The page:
In 1989 scientists at Glaxo Wellcome formulated the first of a new class of drugs, neuraminidase inhibitors, for the treatment of influenza A and B infections. Zanamavir, marketed as Relenza, was approved for use in the US in 1999.
Alongside Tamiflu, Relenza was included in the systematic review and meta-analysis Neuraminidase inhibitors for preventing and treating influenza in healthy adults. Like Tamiflu, it became apparent to Cochrane researchers Tom Jefferson and Peter Doshi, that they had not been able to access the full dataset available on the drugs.
As Relenza has to be administered by inhalation, during the swine flu pandemic it wasn’t stockpiled as a frontline drug. This concentrated the Cochrane reviewers’ attention on Tamiflu. Their campaign to gain access to the data can be seen in a series of email correspendence between the principla stakeholders at bmj.com/Tamiflu.
In that time though, the team still sought access to the clinical trial data for Relenza as shown in the correspondence chain below. Each entry contains the correspondence in a three month period.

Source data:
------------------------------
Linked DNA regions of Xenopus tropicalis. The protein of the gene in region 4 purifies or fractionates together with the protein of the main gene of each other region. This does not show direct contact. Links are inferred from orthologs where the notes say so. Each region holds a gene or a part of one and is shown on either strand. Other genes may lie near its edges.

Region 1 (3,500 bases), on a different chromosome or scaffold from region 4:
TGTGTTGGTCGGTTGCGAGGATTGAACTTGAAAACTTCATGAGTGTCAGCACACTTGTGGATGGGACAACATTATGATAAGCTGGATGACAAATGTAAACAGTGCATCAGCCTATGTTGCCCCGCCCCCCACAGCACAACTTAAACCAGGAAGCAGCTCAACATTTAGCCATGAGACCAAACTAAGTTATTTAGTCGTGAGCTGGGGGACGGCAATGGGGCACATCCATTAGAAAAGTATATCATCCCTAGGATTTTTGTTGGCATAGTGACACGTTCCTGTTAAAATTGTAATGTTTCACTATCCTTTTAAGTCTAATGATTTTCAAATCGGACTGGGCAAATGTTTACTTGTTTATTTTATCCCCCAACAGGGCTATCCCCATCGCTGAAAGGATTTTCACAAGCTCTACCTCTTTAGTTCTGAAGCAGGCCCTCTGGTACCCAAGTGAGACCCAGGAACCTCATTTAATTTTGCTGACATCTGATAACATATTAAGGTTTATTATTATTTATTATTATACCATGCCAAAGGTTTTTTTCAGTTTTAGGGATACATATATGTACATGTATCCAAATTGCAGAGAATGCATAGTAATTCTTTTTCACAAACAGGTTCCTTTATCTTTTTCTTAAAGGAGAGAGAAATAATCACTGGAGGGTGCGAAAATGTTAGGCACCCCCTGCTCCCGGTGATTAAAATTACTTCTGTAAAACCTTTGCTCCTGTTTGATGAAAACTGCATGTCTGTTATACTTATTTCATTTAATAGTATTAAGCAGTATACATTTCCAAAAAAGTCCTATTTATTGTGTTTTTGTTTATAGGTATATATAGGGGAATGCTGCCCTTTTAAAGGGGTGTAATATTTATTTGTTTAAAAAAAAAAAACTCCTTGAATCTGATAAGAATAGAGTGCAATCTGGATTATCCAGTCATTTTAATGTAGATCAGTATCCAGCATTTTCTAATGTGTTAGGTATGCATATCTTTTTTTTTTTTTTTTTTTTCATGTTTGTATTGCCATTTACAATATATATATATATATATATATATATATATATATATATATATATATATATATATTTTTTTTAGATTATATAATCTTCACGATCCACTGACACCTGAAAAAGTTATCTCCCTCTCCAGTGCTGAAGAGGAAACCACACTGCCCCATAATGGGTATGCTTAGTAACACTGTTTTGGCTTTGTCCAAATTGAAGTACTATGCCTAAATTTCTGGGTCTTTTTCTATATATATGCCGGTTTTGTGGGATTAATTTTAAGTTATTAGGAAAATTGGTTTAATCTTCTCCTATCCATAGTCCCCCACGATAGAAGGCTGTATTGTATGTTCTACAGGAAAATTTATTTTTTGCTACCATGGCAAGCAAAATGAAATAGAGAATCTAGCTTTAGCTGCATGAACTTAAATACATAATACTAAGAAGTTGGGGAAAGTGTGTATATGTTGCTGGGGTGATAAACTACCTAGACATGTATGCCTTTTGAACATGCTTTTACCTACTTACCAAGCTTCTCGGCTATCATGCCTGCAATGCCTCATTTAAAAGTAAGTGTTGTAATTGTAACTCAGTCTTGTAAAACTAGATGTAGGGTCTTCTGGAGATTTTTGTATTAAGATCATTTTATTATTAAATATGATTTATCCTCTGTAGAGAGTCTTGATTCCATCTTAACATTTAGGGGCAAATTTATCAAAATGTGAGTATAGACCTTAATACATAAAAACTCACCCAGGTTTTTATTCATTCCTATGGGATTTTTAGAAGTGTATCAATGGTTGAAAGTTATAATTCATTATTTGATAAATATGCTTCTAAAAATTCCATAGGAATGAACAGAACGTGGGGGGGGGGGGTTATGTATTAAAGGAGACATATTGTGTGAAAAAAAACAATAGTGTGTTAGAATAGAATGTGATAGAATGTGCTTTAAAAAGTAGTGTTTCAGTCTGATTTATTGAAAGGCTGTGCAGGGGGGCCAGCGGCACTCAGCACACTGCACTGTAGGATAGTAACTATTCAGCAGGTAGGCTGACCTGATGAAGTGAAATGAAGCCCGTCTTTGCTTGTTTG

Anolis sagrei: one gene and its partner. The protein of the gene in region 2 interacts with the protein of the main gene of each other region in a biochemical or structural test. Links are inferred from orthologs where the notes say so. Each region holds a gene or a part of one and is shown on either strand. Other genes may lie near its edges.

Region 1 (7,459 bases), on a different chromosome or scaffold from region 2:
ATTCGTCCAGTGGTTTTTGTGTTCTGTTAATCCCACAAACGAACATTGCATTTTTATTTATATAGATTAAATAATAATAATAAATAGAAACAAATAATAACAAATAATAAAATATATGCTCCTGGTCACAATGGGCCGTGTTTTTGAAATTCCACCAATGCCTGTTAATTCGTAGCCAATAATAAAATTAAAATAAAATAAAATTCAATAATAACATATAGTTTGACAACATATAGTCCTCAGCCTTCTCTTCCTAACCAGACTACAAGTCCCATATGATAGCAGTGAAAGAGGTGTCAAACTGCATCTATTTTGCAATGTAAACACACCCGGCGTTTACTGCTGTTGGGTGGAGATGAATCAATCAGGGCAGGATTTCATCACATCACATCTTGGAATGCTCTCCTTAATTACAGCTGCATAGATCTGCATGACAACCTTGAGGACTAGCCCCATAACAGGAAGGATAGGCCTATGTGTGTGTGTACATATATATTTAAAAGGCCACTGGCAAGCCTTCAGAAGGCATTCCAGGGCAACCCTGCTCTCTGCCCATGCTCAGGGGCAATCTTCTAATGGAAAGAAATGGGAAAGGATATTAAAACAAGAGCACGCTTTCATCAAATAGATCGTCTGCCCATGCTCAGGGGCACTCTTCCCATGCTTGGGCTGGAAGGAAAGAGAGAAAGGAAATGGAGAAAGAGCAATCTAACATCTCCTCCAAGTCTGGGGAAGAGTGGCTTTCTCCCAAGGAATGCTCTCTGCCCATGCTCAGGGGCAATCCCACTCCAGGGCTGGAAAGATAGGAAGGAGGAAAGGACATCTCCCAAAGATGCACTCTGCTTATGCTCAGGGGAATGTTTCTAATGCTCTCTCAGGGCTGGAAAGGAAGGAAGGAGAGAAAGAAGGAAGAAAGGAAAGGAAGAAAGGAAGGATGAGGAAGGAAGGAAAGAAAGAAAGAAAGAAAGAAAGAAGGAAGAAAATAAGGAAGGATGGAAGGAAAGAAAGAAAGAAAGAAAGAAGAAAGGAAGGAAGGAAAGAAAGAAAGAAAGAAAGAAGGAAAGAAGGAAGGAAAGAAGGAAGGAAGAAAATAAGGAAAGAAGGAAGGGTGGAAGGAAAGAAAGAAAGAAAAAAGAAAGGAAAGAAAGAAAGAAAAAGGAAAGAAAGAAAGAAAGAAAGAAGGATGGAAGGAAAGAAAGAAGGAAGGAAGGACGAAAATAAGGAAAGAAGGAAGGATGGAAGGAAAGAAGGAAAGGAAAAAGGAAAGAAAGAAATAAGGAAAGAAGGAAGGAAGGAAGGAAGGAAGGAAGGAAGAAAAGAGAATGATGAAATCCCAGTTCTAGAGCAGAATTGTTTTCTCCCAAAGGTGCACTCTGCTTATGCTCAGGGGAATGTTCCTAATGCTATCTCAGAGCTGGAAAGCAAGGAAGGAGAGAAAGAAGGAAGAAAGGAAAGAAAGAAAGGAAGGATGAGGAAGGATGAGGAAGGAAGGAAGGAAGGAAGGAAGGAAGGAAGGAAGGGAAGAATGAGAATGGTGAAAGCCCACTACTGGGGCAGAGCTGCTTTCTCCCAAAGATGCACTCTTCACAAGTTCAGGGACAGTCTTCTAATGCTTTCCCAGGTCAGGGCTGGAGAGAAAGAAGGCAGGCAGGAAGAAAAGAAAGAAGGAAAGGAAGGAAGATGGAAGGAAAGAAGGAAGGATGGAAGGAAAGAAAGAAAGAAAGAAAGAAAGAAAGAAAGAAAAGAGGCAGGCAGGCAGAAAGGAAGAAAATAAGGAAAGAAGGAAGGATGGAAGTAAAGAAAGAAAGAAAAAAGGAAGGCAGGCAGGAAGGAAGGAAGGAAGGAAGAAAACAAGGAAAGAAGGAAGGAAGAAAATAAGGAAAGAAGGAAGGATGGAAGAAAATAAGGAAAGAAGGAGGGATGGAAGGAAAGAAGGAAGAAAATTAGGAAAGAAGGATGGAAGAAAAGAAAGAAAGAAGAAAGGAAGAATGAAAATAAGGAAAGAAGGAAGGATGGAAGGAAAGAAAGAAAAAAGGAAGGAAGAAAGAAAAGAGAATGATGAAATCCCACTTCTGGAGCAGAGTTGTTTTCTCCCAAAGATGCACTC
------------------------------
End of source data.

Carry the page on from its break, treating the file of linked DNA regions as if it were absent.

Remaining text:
After a period of wrangling, the reviewers and GSK reached agreement and were drawing up contracts to facilitate the data sharing, when GSK suddenly announced a new policy to make clinical-trial data from many more of it’s pharmaceuticals available to independent scrutiny.
Andrew Witty, GSK’s CEO, recently joined us to explain what had inspired this new direction for the company, and why he saw the open data movement as an opportunity rather than a threat.
On 14 February 2013, GSK shipped a DVD containing redacted versions of its clinical study reports to Carl Henneghan, Director of the Centre of Evidence Based Medicine at the University of Oxford.
The latest email from Tom Jefferson to Helen Steel requests clarification of the redacted data, particularly why specific items were chosen for redaction